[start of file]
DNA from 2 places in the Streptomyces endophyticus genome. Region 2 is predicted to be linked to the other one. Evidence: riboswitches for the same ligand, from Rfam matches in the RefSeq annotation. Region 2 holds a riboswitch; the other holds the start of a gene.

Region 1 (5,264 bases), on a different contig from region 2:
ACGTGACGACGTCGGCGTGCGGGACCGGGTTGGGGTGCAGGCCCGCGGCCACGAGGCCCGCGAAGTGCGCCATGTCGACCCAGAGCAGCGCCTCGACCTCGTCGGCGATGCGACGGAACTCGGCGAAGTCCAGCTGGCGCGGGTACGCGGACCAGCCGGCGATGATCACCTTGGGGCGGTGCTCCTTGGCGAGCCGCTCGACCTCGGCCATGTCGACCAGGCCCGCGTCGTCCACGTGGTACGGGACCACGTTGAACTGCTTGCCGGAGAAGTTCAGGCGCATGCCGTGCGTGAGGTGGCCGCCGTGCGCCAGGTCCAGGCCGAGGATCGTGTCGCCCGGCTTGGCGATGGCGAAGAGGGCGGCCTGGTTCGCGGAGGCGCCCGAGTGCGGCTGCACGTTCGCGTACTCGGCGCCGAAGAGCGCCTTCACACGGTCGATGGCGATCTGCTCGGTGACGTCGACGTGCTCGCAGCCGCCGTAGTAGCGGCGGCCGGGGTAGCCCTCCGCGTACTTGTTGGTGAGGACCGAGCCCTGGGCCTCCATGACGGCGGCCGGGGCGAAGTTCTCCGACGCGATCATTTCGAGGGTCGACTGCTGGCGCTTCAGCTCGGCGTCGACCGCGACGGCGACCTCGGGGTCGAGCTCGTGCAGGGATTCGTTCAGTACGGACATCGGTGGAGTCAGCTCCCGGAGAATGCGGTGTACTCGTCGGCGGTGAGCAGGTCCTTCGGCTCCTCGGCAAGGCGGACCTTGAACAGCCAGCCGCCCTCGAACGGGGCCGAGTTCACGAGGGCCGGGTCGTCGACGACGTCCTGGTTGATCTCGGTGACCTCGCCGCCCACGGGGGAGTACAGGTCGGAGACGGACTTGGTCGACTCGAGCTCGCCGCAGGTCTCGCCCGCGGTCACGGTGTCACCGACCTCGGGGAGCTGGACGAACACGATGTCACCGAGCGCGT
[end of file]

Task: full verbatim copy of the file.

DNA from 2 places in the Streptomyces endophyticus genome. Region 2 is predicted to be linked to the other one. Evidence: riboswitches for the same ligand, from Rfam matches in the RefSeq annotation. Region 2 holds a riboswitch; the other holds the start of a gene.

Region 1 (5,264 bases), on a different contig from region 2:
ACGTGACGACGTCGGCGTGCGGGACCGGGTTGGGGTGCAGGCCCGCGGCCACGAGGCCCGCGAAGTGCGCCATGTCGACCCAGAGCAGCGCCTCGACCTCGTCGGCGATGCGACGGAACTCGGCGAAGTCCAGCTGGCGCGGGTACGCGGACCAGCCGGCGATGATCACCTTGGGGCGGTGCTCCTTGGCGAGCCGCTCGACCTCGGCCATGTCGACCAGGCCCGCGTCGTCCACGTGGTACGGGACCACGTTGAACTGCTTGCCGGAGAAGTTCAGGCGCATGCCGTGCGTGAGGTGGCCGCCGTGCGCCAGGTCCAGGCCGAGGATCGTGTCGCCCGGCTTGGCGATGGCGAAGAGGGCGGCCTGGTTCGCGGAGGCGCCCGAGTGCGGCTGCACGTTCGCGTACTCGGCGCCGAAGAGCGCCTTCACACGGTCGATGGCGATCTGCTCGGTGACGTCGACGTGCTCGCAGCCGCCGTAGTAGCGGCGGCCGGGGTAGCCCTCCGCGTACTTGTTGGTGAGGACCGAGCCCTGGGCCTCCATGACGGCGGCCGGGGCGAAGTTCTCCGACGCGATCATTTCGAGGGTCGACTGCTGGCGCTTCAGCTCGGCGTCGACCGCGACGGCGACCTCGGGGTCGAGCTCGTGCAGGGATTCGTTCAGTACGGACATCGGTGGAGTCAGCTCCCGGAGAATGCGGTGTACTCGTCGGCGGTGAGCAGGTCCTTCGGCTCCTCGGCAAGGCGGACCTTGAACAGCCAGCCGCCCTCGAACGGGGCCGAGTTCACGAGGGCCGGGTCGTCGACGACGTCCTGGTTGATCTCGGTGACCTCGCCGCCCACGGGGGAGTACAGGTCGGAGACGGACTTGGTCGACTCGAGCTCGCCGCAGGTCTCGCCCGCGGTCACGGTGTCACCGACCTCGGGGAGCTGGACGAACACGATGTCACCGAGCGCGT